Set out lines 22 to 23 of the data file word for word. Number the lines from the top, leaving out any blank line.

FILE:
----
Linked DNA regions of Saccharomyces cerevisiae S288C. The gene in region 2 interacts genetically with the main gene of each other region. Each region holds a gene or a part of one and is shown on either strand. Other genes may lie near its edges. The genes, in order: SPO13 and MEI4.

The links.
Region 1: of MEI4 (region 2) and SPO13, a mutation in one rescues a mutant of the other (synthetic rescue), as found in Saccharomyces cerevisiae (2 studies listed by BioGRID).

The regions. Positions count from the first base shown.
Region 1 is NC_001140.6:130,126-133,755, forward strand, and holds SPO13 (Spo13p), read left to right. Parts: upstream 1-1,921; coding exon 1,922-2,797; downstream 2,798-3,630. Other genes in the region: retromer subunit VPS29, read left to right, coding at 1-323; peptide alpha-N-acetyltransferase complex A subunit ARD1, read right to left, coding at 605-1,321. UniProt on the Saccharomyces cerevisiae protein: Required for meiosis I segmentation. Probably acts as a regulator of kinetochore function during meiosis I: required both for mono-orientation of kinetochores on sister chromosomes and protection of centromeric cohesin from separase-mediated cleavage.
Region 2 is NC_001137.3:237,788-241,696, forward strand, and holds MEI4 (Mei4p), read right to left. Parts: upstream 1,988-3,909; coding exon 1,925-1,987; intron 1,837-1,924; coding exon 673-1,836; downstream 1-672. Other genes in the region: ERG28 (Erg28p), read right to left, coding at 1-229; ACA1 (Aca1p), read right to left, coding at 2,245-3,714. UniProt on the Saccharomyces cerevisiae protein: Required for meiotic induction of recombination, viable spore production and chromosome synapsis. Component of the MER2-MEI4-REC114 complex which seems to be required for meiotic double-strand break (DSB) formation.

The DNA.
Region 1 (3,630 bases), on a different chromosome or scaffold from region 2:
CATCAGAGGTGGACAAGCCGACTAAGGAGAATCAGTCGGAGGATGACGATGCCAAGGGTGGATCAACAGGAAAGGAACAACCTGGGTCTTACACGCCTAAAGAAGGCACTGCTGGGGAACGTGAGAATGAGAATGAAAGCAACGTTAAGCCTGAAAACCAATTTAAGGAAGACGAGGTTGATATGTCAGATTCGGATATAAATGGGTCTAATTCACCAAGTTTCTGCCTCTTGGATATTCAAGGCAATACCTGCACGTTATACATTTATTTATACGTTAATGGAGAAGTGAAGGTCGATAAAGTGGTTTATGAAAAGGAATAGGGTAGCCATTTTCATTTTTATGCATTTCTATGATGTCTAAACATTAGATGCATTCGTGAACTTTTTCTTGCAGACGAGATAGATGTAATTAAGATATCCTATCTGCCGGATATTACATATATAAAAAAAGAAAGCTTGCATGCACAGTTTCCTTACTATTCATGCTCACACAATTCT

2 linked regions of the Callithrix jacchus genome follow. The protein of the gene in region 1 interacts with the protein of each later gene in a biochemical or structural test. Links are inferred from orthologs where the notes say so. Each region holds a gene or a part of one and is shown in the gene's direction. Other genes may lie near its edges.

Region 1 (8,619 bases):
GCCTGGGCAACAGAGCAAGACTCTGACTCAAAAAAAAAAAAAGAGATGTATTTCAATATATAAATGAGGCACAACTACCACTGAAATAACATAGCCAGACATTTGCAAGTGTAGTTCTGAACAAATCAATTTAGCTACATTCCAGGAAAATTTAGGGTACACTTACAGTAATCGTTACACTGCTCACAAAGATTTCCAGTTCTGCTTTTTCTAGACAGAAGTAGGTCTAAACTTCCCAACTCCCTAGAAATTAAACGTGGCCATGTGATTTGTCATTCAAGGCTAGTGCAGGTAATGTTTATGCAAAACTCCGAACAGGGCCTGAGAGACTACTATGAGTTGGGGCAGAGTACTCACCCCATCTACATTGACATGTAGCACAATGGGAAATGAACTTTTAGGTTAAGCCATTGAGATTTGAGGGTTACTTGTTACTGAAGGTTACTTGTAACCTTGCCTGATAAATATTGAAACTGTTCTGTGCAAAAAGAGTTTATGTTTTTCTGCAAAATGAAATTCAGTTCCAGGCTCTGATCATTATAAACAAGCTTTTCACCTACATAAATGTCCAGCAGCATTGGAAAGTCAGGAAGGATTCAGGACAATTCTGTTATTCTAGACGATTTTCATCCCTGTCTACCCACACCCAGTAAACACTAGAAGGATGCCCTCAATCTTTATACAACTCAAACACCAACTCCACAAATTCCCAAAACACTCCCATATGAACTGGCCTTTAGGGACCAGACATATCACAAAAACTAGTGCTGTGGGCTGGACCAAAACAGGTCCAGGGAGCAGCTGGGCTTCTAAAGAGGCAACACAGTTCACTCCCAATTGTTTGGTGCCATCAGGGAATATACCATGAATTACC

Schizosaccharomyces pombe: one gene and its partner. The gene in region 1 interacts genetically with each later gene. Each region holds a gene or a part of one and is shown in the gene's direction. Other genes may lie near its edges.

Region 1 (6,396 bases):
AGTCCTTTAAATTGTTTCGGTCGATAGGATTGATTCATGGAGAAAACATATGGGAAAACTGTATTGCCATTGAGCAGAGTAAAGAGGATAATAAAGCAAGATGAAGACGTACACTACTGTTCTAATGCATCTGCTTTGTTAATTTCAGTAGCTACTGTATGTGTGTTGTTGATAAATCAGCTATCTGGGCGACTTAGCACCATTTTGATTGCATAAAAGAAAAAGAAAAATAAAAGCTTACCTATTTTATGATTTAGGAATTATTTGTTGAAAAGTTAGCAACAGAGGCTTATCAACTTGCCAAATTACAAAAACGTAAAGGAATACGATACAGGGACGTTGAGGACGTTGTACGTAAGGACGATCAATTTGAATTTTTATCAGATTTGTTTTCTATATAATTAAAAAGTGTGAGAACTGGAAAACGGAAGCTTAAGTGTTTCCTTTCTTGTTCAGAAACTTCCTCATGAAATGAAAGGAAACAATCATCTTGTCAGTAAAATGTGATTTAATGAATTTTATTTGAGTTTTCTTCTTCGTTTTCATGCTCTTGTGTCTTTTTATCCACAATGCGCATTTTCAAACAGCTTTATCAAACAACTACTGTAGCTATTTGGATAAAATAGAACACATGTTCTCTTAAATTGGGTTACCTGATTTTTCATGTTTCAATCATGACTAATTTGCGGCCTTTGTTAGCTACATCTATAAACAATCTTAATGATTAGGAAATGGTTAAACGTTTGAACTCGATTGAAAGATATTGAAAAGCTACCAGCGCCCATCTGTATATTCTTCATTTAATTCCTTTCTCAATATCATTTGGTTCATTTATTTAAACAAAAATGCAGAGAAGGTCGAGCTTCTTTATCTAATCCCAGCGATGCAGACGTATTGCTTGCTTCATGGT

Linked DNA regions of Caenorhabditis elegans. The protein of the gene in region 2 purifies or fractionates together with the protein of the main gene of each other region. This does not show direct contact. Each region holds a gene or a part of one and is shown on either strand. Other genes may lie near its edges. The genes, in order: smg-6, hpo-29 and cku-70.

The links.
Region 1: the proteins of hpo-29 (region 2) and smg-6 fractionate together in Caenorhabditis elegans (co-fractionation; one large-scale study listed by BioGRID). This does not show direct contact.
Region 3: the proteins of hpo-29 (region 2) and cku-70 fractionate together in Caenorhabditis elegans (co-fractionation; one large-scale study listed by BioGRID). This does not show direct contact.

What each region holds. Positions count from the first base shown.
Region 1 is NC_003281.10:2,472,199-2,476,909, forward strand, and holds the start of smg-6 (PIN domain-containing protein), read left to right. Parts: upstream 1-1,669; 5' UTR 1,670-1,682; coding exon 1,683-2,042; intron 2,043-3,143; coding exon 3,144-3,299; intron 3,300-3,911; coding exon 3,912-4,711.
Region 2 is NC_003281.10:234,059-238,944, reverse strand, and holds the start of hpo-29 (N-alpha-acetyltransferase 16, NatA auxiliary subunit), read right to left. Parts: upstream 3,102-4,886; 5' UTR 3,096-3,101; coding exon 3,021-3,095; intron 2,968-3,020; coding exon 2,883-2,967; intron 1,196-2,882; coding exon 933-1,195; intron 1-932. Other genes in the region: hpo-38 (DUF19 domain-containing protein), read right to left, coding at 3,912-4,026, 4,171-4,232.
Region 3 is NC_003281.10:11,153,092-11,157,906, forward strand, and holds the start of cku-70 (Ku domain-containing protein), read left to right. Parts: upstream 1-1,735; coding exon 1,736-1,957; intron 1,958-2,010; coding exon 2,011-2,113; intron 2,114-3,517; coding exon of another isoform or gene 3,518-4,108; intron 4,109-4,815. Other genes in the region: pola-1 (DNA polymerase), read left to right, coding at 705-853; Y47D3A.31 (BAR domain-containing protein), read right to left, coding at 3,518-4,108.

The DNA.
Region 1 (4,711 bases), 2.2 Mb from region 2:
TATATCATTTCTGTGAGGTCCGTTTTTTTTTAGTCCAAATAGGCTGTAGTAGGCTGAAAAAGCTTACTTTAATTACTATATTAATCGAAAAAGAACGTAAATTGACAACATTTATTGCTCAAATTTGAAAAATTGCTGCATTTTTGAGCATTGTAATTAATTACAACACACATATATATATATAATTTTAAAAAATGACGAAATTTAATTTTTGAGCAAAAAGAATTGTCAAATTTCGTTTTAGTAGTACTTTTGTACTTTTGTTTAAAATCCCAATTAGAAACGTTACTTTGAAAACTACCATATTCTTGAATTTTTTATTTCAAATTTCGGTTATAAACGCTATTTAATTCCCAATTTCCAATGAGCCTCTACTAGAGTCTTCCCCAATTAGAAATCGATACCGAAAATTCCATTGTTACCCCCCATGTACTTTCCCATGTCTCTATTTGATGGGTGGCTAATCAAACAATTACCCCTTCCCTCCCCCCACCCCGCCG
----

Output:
Region 2 is NC_003281.10:234,059-238,944, reverse strand, and holds the start of hpo-29 (N-alpha-acetyltransferase 16, NatA auxiliary subunit), read right to left. Parts: upstream 3,102-4,886; 5' UTR 3,096-3,101; coding exon 3,021-3,095; intron 2,968-3,020; coding exon 2,883-2,967; intron 1,196-2,882; coding exon 933-1,195; intron 1-932. Other genes in the region: hpo-38 (DUF19 domain-containing protein), read right to left, coding at 3,912-4,026, 4,171-4,232.
Region 3 is NC_003281.10:11,153,092-11,157,906, forward strand, and holds the start of cku-70 (Ku domain-containing protein), read left to right. Parts: upstream 1-1,735; coding exon 1,736-1,957; intron 1,958-2,010; coding exon 2,011-2,113; intron 2,114-3,517; coding exon of another isoform or gene 3,518-4,108; intron 4,109-4,815. Other genes in the region: pola-1 (DNA polymerase), read left to right, coding at 705-853; Y47D3A.31 (BAR domain-containing protein), read right to left, coding at 3,518-4,108.